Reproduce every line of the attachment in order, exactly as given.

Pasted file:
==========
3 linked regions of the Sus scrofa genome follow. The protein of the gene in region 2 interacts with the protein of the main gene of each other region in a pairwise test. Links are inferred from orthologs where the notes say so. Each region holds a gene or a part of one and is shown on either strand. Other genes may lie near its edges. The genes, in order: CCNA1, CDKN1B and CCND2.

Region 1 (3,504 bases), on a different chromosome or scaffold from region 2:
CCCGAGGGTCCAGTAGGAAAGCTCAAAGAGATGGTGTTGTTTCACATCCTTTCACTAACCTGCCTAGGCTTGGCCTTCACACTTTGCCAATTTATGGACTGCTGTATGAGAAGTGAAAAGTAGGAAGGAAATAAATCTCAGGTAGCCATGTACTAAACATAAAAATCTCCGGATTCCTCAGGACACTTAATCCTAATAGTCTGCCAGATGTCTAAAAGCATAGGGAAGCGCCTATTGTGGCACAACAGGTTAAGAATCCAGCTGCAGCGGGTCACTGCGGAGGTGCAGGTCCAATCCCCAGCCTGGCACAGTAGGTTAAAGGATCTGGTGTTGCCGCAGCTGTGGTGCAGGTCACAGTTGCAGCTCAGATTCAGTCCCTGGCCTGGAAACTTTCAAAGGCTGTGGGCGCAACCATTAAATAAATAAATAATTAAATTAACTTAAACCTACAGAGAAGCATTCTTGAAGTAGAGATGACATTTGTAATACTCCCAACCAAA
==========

3 linked regions of the Sus scrofa genome follow. The protein of the gene in region 2 interacts with the protein of the main gene of each other region in a pairwise test. Links are inferred from orthologs where the notes say so. Each region holds a gene or a part of one and is shown on either strand. Other genes may lie near its edges. The genes, in order: CCNA1, CDKN1B and CCND2.

Region 1 (3,504 bases), on a different chromosome or scaffold from region 2:
CCCGAGGGTCCAGTAGGAAAGCTCAAAGAGATGGTGTTGTTTCACATCCTTTCACTAACCTGCCTAGGCTTGGCCTTCACACTTTGCCAATTTATGGACTGCTGTATGAGAAGTGAAAAGTAGGAAGGAAATAAATCTCAGGTAGCCATGTACTAAACATAAAAATCTCCGGATTCCTCAGGACACTTAATCCTAATAGTCTGCCAGATGTCTAAAAGCATAGGGAAGCGCCTATTGTGGCACAACAGGTTAAGAATCCAGCTGCAGCGGGTCACTGCGGAGGTGCAGGTCCAATCCCCAGCCTGGCACAGTAGGTTAAAGGATCTGGTGTTGCCGCAGCTGTGGTGCAGGTCACAGTTGCAGCTCAGATTCAGTCCCTGGCCTGGAAACTTTCAAAGGCTGTGGGCGCAACCATTAAATAAATAAATAATTAAATTAACTTAAACCTACAGAGAAGCATTCTTGAAGTAGAGATGACATTTGTAATACTCCCAACCAAA